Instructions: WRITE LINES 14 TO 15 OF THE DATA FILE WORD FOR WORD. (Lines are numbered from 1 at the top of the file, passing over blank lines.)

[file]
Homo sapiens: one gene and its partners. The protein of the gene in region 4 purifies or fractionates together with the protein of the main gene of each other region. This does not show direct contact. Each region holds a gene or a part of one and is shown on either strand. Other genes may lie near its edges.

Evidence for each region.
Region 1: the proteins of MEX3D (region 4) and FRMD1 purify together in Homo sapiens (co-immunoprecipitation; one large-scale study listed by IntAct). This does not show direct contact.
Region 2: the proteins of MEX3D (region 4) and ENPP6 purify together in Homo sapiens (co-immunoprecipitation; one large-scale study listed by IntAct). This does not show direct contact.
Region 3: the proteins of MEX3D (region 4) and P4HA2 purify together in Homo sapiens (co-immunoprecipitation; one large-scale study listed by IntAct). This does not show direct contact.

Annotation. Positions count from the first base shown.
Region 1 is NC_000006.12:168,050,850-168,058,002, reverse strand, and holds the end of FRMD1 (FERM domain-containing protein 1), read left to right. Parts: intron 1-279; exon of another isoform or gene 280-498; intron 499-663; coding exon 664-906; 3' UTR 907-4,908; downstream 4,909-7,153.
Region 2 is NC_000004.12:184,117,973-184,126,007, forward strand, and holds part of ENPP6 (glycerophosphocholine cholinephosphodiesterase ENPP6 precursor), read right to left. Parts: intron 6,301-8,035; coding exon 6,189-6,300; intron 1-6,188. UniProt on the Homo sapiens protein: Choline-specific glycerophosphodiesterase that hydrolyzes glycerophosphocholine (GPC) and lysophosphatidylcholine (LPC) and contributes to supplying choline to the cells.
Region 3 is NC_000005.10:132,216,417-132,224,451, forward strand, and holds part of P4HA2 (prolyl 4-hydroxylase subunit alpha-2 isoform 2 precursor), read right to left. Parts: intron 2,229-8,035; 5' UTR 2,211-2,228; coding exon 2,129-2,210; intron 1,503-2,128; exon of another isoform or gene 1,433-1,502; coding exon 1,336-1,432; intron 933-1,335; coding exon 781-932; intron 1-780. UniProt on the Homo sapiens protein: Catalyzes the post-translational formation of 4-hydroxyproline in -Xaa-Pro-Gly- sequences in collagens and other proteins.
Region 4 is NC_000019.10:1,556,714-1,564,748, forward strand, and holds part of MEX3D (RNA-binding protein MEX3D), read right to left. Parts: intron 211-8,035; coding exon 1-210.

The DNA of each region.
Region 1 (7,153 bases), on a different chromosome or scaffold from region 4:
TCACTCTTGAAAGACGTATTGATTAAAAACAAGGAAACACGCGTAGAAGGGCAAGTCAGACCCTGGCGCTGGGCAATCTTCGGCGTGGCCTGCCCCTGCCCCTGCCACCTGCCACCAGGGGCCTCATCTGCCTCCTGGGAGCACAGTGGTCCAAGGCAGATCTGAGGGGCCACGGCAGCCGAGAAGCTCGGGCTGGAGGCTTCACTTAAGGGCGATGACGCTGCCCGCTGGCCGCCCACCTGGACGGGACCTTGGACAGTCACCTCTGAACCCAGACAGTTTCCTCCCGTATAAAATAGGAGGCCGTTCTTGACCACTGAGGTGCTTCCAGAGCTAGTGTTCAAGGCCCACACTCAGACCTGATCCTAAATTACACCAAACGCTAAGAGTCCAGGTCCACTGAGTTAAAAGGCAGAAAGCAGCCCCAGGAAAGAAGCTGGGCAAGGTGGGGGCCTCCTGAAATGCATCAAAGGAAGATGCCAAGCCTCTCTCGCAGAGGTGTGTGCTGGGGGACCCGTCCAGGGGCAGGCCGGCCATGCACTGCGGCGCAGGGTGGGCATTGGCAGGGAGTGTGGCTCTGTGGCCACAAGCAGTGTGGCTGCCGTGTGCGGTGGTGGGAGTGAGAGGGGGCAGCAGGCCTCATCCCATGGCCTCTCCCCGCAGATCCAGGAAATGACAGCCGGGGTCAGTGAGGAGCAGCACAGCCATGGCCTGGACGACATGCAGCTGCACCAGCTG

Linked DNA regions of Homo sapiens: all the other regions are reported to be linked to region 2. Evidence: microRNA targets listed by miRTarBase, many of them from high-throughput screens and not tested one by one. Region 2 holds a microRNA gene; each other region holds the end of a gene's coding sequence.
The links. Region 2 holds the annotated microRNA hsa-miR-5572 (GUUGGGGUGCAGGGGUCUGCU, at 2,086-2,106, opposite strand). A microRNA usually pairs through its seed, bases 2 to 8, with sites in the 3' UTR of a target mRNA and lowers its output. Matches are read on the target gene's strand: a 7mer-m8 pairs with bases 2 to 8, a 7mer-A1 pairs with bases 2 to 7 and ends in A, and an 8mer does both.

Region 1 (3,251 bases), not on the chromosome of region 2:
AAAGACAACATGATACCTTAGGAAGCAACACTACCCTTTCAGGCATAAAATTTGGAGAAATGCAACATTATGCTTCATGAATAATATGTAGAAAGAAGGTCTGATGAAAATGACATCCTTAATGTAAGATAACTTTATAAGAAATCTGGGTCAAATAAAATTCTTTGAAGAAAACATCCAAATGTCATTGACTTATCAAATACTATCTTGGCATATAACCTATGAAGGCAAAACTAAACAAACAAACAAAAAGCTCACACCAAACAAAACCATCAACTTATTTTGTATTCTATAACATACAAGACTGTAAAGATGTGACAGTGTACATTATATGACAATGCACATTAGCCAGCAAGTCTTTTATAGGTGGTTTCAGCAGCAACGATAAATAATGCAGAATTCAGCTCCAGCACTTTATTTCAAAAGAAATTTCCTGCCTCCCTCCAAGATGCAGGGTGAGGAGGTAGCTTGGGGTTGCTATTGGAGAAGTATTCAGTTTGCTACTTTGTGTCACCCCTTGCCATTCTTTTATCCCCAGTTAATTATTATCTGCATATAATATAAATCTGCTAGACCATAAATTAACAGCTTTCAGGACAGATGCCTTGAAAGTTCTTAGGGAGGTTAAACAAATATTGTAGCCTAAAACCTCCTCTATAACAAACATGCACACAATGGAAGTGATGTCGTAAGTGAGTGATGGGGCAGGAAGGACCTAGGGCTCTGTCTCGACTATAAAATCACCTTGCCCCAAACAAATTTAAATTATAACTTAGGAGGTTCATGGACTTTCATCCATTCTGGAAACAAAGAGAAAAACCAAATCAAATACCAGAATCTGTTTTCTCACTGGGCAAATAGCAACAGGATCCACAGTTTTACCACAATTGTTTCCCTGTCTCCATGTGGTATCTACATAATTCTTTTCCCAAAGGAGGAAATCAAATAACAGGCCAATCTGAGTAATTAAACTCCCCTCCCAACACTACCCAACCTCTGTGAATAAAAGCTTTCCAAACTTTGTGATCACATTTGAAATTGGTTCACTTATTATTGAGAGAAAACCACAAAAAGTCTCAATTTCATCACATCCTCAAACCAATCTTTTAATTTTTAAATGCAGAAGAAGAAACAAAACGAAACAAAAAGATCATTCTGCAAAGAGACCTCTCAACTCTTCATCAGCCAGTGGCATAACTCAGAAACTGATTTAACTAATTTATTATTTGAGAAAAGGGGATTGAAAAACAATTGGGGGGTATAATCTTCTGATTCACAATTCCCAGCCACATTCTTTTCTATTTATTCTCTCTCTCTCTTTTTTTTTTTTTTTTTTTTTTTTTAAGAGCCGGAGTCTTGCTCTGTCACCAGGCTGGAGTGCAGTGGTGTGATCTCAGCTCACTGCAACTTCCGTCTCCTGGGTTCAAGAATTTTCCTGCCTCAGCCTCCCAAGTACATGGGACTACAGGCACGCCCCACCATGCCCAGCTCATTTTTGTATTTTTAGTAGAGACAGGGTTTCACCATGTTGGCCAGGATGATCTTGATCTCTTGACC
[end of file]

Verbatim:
Linked DNA regions of Homo sapiens: all the other regions are reported to be linked to region 2. Evidence: microRNA targets listed by miRTarBase, many of them from high-throughput screens and not tested one by one. Region 2 holds a microRNA gene; each other region holds the end of a gene's coding sequence.
The links. Region 2 holds the annotated microRNA hsa-miR-5572 (GUUGGGGUGCAGGGGUCUGCU, at 2,086-2,106, opposite strand). A microRNA usually pairs through its seed, bases 2 to 8, with sites in the 3' UTR of a target mRNA and lowers its output. Matches are read on the target gene's strand: a 7mer-m8 pairs with bases 2 to 8, a 7mer-A1 pairs with bases 2 to 7 and ends in A, and an 8mer does both.